Gold Head of the Falcon God Horus

This exquisite gold head of the falcon god Horus, lord of the sun and patron deity of kingship, was found below the floor of the main chamber of his temple at Hierakonpolis, north of Edfu.

The head, which is made out of beaten gold, was fixed to a copper statue of the falcon Horus. It is topped by a twin-plumed headdress and decorated with a royal uraeus, or rearing cobra. The eyes are inlaid with rounded, polished, obsidian pieces, very similar to that of the real bird.

Gold Head of the Falcon God Horus

Horus is one of the most significant and revered deities in ancient Egyptian mythology. He was often depicted as a falcon-headed god and was associated with kingship, protection, and the sky.

Horus was believed to be the son of Osiris and Isis and played a crucial role in the Osiris myth, seeking justice for his father’s murder and becoming the rightful ruler of Egypt.

It was certainly a cult statue, which was set up on a base in its shrine, with a royal statuette placed under its protection.

The association between Horus and Nekhen highlights the significance of the city in ancient Egyptian religious beliefs and the role of Horus as a powerful and protective deity in Egyptian mythology.

Head of the Falcon God Horus
Head of the Falcon God Horus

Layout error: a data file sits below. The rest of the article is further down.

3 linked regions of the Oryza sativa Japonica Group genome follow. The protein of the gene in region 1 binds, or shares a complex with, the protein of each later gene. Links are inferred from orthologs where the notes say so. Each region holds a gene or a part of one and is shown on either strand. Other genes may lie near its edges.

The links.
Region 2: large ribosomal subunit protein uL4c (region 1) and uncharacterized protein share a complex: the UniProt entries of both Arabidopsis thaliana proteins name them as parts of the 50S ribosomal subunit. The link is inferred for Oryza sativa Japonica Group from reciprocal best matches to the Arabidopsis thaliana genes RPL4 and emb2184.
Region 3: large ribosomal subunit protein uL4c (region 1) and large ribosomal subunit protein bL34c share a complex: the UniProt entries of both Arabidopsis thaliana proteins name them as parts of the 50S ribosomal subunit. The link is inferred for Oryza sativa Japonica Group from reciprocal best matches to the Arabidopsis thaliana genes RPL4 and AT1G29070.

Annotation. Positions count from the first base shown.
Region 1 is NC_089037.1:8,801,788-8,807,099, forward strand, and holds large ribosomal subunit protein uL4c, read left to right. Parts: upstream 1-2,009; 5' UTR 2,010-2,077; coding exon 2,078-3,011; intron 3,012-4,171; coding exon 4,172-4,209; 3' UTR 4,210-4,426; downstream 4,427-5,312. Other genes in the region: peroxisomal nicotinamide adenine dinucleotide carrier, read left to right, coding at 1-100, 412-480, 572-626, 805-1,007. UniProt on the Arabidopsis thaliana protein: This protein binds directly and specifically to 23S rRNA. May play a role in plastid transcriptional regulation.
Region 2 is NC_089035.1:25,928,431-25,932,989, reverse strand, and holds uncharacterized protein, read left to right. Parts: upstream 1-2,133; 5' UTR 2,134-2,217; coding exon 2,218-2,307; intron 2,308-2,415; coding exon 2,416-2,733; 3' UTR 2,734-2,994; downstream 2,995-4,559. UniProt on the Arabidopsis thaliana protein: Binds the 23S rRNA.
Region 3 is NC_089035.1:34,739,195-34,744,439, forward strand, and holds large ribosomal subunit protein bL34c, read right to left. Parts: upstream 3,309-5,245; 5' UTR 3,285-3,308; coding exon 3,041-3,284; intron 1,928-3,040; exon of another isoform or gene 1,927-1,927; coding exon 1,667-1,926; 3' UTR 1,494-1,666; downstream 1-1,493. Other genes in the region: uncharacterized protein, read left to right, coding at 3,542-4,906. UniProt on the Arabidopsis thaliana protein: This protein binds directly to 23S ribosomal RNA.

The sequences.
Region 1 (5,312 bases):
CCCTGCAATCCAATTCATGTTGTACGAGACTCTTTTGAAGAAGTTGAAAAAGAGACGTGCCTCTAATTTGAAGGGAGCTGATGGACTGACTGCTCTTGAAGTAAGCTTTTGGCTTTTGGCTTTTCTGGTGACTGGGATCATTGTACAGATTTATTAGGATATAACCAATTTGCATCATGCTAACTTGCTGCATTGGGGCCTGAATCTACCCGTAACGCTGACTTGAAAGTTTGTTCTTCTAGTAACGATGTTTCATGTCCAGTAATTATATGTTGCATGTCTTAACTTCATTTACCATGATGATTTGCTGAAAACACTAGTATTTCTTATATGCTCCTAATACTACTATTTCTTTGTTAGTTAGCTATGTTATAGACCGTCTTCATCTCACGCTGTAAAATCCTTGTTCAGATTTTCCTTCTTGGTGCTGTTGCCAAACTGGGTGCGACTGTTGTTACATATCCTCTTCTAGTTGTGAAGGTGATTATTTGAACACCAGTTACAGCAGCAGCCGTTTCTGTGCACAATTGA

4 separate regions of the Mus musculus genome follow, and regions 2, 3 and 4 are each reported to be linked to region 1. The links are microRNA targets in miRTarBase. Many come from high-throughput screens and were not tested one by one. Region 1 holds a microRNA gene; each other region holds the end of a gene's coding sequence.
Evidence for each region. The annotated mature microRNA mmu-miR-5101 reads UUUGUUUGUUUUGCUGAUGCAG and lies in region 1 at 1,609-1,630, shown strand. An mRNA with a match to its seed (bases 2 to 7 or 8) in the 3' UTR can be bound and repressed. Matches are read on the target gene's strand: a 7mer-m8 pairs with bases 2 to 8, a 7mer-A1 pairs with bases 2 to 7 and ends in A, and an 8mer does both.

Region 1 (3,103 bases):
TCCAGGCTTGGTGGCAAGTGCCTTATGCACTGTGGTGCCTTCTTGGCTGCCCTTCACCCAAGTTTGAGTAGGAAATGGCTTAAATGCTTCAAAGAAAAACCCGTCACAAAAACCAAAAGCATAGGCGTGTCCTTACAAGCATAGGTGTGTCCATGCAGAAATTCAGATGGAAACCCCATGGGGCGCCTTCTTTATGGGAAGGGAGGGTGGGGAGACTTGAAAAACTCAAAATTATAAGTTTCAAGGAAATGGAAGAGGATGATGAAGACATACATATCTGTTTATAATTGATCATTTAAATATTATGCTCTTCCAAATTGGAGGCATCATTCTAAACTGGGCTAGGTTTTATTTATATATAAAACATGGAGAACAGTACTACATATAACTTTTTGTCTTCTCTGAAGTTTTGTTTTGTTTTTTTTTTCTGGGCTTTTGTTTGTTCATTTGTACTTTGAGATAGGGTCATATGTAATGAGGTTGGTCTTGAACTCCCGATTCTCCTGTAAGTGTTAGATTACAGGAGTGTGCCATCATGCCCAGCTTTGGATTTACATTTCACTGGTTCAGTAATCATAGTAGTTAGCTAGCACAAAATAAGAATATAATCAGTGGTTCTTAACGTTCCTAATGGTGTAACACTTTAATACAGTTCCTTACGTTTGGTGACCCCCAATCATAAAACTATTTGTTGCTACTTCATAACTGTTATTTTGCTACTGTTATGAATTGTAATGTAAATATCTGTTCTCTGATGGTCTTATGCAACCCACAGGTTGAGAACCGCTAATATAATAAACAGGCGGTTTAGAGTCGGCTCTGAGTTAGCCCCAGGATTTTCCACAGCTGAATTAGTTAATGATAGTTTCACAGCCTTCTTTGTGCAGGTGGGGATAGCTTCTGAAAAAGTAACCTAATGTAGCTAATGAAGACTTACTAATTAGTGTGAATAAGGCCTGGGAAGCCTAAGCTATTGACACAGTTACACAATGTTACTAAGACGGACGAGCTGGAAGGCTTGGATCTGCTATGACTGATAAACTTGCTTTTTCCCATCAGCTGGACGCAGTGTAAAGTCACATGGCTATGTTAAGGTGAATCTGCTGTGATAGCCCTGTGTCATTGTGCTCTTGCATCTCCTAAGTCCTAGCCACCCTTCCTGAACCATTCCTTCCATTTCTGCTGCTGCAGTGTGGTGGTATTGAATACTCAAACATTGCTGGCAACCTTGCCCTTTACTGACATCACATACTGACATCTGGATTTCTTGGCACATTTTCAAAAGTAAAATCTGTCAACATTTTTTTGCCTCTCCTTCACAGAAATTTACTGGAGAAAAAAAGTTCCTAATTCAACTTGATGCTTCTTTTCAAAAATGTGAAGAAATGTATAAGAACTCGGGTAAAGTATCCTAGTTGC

Horus, one of the major Egyptian deities, whose name ‘herw’ should mean ‘the far one’. As a deity, it was quite known in Predynastic Period, during the conquest and unification of Egypt.

The focus of these actions was the city of Hierakonpolis (Nekhen), ‘the city of the falcon’ where he was the main deity, which elevated him to dynastic and national deity. It was located in Upper Egypt, near the modern-day city of Edfu.

The city was considered a cult center for Horus, and it was believed to be the place where Horus defeated his rival, Seth, in the mythological battle for kingship.

Nekhen held significant religious and political importance, being associated with the god Horus and serving as the capital of the 22nd Upper Egyptian nome (administrative division).

Head of the Falcon God Horus

The city was known for its impressive temples, including the Temple of Nekhen, which was dedicated to Horus. Nekhen played a crucial role in the early development of Egyptian civilization and was a center of power and cultural influence during the Old Kingdom.

Old Kingdom, 6th Dynasty, ca. 2345-2181 BC. From Kom al-Ahmar Necropolis. Now in the Egyptian Museum, Cairo. JE 32158